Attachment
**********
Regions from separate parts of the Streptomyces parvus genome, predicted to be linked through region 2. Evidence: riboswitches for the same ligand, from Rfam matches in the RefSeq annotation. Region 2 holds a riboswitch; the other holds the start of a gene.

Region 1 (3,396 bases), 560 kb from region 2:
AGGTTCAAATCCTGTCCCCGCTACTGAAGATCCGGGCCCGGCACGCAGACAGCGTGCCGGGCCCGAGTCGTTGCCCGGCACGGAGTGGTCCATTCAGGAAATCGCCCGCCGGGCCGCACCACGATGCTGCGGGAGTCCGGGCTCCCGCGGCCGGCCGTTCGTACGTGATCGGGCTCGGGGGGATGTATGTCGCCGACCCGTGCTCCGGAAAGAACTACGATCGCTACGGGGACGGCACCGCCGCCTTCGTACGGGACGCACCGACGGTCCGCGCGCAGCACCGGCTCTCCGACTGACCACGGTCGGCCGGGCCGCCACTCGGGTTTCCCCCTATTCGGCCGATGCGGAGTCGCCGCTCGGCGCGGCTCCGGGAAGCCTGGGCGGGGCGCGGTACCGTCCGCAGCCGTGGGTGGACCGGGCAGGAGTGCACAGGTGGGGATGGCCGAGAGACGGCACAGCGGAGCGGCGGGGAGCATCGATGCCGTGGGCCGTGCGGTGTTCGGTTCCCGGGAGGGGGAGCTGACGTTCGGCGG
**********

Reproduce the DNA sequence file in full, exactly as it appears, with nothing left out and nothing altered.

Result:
Regions from separate parts of the Streptomyces parvus genome, predicted to be linked through region 2. Evidence: riboswitches for the same ligand, from Rfam matches in the RefSeq annotation. Region 2 holds a riboswitch; the other holds the start of a gene.

Region 1 (3,396 bases), 560 kb from region 2:
AGGTTCAAATCCTGTCCCCGCTACTGAAGATCCGGGCCCGGCACGCAGACAGCGTGCCGGGCCCGAGTCGTTGCCCGGCACGGAGTGGTCCATTCAGGAAATCGCCCGCCGGGCCGCACCACGATGCTGCGGGAGTCCGGGCTCCCGCGGCCGGCCGTTCGTACGTGATCGGGCTCGGGGGGATGTATGTCGCCGACCCGTGCTCCGGAAAGAACTACGATCGCTACGGGGACGGCACCGCCGCCTTCGTACGGGACGCACCGACGGTCCGCGCGCAGCACCGGCTCTCCGACTGACCACGGTCGGCCGGGCCGCCACTCGGGTTTCCCCCTATTCGGCCGATGCGGAGTCGCCGCTCGGCGCGGCTCCGGGAAGCCTGGGCGGGGCGCGGTACCGTCCGCAGCCGTGGGTGGACCGGGCAGGAGTGCACAGGTGGGGATGGCCGAGAGACGGCACAGCGGAGCGGCGGGGAGCATCGATGCCGTGGGCCGTGCGGTGTTCGGTTCCCGGGAGGGGGAGCTGACGTTCGGCGG